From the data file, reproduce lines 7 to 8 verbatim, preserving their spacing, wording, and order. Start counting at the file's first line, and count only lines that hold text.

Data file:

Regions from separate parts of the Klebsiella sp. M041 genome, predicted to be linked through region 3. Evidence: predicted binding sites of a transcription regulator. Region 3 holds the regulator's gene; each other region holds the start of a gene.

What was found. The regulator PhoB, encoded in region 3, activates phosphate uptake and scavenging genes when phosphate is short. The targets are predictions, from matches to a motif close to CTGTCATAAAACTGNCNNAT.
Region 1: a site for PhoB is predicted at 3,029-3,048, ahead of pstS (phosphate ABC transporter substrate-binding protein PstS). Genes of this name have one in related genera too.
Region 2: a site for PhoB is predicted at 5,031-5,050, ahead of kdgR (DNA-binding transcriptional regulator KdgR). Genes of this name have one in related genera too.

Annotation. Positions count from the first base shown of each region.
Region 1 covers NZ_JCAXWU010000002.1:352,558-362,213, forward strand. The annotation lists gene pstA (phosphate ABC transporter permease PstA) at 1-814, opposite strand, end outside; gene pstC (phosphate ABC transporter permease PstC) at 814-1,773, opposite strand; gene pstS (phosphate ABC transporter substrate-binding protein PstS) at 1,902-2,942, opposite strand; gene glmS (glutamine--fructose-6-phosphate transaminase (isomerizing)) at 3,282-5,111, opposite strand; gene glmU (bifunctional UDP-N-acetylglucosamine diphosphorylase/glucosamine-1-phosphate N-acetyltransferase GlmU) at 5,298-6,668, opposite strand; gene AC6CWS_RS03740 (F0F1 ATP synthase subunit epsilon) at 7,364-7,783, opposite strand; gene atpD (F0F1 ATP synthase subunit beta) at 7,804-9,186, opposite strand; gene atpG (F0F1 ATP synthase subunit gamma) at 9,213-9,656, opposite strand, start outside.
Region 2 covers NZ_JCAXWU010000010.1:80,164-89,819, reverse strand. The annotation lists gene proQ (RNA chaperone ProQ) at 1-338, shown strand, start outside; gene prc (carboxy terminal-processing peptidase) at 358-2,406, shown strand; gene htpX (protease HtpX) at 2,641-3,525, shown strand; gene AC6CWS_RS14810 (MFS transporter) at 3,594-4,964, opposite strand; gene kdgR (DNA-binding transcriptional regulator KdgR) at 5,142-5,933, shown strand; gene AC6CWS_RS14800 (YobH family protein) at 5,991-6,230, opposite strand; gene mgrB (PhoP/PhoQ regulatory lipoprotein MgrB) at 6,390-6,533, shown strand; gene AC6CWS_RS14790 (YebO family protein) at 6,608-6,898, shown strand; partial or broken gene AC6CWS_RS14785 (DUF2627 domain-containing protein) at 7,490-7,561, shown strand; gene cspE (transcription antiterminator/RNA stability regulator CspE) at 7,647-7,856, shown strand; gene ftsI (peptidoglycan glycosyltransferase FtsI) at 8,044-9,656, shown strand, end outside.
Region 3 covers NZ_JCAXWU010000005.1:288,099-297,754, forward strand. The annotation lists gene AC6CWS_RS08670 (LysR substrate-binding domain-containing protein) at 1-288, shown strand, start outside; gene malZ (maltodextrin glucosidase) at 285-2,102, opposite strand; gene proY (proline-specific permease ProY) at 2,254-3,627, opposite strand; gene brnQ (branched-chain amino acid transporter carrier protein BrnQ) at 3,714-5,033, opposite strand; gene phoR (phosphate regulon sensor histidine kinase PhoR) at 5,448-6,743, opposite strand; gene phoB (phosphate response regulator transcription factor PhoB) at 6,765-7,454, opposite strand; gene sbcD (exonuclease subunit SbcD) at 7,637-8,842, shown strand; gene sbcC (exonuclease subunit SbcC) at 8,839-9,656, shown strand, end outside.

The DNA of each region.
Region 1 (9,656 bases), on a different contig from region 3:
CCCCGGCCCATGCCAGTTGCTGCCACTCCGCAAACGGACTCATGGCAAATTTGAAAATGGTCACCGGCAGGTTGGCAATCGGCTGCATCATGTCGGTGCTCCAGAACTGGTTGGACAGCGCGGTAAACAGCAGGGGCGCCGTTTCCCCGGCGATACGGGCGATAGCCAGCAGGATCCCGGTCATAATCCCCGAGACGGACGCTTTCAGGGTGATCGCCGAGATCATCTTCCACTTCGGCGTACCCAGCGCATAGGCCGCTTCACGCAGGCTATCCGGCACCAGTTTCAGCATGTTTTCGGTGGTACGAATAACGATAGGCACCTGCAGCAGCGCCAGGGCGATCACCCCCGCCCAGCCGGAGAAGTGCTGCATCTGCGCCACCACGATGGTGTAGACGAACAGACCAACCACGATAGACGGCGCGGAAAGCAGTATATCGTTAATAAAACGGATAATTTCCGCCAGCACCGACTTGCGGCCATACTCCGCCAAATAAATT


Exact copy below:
Region 2 covers NZ_JCAXWU010000010.1:80,164-89,819, reverse strand. The annotation lists gene proQ (RNA chaperone ProQ) at 1-338, shown strand, start outside; gene prc (carboxy terminal-processing peptidase) at 358-2,406, shown strand; gene htpX (protease HtpX) at 2,641-3,525, shown strand; gene AC6CWS_RS14810 (MFS transporter) at 3,594-4,964, opposite strand; gene kdgR (DNA-binding transcriptional regulator KdgR) at 5,142-5,933, shown strand; gene AC6CWS_RS14800 (YobH family protein) at 5,991-6,230, opposite strand; gene mgrB (PhoP/PhoQ regulatory lipoprotein MgrB) at 6,390-6,533, shown strand; gene AC6CWS_RS14790 (YebO family protein) at 6,608-6,898, shown strand; partial or broken gene AC6CWS_RS14785 (DUF2627 domain-containing protein) at 7,490-7,561, shown strand; gene cspE (transcription antiterminator/RNA stability regulator CspE) at 7,647-7,856, shown strand; gene ftsI (peptidoglycan glycosyltransferase FtsI) at 8,044-9,656, shown strand, end outside.
Region 3 covers NZ_JCAXWU010000005.1:288,099-297,754, forward strand. The annotation lists gene AC6CWS_RS08670 (LysR substrate-binding domain-containing protein) at 1-288, shown strand, start outside; gene malZ (maltodextrin glucosidase) at 285-2,102, opposite strand; gene proY (proline-specific permease ProY) at 2,254-3,627, opposite strand; gene brnQ (branched-chain amino acid transporter carrier protein BrnQ) at 3,714-5,033, opposite strand; gene phoR (phosphate regulon sensor histidine kinase PhoR) at 5,448-6,743, opposite strand; gene phoB (phosphate response regulator transcription factor PhoB) at 6,765-7,454, opposite strand; gene sbcD (exonuclease subunit SbcD) at 7,637-8,842, shown strand; gene sbcC (exonuclease subunit SbcC) at 8,839-9,656, shown strand, end outside.